The present work concerns the development of an advanced numerical approach to simulate steady and unsteady compressible multiphase flows in the CFD solver FLUENT. Compressible multiphase flows can be simulated under the framework of either the multiphase Mixture/VOF or the Eulerian multifluid model. The governing equations solved are the mixture (Mixture or VOF model) or phase (Eulerian multifluid model) momentum, energy, species transport equations and phase volume fraction equations. Turbulence effects are accounted for using a range of multiphase turbulence models. For the compressible multiphase model, it assumes that only one phase is a compressible gas/gaseous mixture with multiple species. In gas-liquid flows, all the liquid phases can be compressible /incompressible liquid, while in gas-solid flows the solid phase can be treated as a granular flow. To ensure numerical stability and obtain physical solutions, the absolute pressure is limited in a way to satisfy the constraints for both incompressible and compressible flows that may exist in different regions. The compressible effects are taken into account by adding extra terms related to sound speed and phase volume fractions in both the phase volume fraction and the pressure-correction equations. For flow conditions at inlets and exits, only pressure and mass-flow-rate boundaries are applicable. The mixture Mach numbers are defined and used to determine the subsonic or supersonic flows and thermal boundary conditions.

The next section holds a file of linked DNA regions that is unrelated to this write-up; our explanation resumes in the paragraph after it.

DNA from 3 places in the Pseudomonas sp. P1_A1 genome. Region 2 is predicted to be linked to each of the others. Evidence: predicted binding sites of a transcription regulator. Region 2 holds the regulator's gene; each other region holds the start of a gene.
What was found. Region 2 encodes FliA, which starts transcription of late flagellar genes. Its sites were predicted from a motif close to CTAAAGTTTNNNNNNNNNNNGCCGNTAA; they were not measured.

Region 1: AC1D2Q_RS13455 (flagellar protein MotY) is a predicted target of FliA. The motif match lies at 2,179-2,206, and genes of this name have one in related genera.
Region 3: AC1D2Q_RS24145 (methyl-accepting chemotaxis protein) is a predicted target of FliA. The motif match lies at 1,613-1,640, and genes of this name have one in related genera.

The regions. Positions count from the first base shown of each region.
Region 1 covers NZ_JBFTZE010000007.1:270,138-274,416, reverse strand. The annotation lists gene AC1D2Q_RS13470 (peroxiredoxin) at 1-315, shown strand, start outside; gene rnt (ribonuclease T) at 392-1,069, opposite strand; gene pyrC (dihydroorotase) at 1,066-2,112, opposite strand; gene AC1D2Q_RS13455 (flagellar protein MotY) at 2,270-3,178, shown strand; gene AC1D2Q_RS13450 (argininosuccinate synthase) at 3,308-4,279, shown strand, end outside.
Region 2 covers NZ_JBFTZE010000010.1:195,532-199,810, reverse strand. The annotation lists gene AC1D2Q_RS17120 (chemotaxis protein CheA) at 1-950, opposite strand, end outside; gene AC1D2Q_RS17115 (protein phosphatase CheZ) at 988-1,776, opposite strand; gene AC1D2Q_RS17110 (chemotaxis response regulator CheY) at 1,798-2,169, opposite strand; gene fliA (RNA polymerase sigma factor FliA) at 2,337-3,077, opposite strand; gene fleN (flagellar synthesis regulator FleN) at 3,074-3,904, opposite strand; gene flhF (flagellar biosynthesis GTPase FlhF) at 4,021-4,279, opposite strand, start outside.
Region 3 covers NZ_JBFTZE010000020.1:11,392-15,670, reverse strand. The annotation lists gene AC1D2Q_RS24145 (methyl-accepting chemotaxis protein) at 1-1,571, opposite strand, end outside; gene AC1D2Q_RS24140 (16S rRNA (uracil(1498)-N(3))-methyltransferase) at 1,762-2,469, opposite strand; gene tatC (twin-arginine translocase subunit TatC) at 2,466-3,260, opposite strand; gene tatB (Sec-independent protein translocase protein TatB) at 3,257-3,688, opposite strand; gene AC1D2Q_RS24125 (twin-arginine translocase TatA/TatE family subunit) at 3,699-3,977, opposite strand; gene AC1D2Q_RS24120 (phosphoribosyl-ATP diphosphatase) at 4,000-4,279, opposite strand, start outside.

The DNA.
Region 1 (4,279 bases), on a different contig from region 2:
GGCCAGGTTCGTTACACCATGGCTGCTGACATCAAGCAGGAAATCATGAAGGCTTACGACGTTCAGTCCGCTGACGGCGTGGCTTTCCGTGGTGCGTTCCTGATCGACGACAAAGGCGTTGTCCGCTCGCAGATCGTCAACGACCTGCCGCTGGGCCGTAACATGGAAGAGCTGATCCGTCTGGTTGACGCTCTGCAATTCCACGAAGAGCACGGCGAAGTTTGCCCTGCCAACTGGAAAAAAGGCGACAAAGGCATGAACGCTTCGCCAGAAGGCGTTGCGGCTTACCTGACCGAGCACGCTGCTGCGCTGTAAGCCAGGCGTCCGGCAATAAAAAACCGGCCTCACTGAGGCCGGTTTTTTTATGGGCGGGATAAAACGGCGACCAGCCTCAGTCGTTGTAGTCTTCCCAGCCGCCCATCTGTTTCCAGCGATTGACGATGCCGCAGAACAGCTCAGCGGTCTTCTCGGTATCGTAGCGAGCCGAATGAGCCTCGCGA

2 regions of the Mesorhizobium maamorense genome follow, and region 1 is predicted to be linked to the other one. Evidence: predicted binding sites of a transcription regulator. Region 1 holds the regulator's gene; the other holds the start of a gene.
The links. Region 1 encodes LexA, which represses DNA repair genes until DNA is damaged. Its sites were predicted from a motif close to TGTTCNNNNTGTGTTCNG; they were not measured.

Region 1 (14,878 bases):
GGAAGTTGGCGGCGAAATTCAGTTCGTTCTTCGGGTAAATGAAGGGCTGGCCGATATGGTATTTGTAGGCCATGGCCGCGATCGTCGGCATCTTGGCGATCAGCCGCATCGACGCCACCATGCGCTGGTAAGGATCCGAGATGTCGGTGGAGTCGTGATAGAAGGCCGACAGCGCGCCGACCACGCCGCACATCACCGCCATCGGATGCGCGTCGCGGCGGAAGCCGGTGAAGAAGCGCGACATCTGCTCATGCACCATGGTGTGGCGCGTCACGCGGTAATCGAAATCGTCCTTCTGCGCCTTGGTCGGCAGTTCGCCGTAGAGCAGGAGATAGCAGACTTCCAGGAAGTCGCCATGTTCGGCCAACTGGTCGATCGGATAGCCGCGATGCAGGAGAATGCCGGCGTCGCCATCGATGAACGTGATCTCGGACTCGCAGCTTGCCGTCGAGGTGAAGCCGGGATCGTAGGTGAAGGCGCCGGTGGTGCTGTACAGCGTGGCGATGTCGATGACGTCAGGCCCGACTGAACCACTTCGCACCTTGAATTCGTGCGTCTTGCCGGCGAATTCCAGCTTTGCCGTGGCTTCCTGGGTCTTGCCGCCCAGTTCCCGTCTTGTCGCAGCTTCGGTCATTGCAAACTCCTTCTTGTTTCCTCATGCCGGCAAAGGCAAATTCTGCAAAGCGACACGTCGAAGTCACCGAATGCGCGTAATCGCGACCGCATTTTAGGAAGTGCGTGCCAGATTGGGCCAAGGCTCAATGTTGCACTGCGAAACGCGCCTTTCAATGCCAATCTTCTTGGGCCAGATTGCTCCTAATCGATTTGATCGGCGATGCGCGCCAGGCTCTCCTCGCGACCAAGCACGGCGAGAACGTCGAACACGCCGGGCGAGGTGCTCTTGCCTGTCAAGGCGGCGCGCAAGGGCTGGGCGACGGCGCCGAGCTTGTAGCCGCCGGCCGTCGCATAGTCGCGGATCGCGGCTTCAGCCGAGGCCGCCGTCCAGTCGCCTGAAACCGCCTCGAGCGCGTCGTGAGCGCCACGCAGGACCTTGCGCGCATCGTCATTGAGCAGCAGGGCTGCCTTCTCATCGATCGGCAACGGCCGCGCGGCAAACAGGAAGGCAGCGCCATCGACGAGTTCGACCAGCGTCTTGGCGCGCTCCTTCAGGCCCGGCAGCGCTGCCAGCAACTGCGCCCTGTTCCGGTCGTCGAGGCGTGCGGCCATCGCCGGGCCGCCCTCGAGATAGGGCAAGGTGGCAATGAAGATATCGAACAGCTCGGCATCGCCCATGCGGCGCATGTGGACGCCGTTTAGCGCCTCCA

The compressible multiphase model have been successfully used to simulate steady and unsteady, sub- and super-sonic compressible multiphase flows in a wide range of 2D and 3D multiphase systems. The examples presented in the paper include: (1). Gas-liquid separation in a vertical cylindrical container; (2). Transient pressure variations in compressible liquid and gas-liquid flows of water hammers; (3). Sub- and super-sonic gas-liquid two-phase flows in a nozzle; (4). Cavitating and ventilated super-cavitating flows; and (5). 3D gas-liquid flows in a three-stream injector. The solver robustness and convergence performance will be discussed. The solutions will be compared with available experimental data or numerical solutions. Emphasis will be focused on the solver performances on simulations of compressible multiphase flows. Overall, the results obtained from the present compressible multiphase model are in line with analytical/CFD solutions or available experimental data. The numerical approach is reasonably fast and robust, and suitable for practical compressible multiphase applications.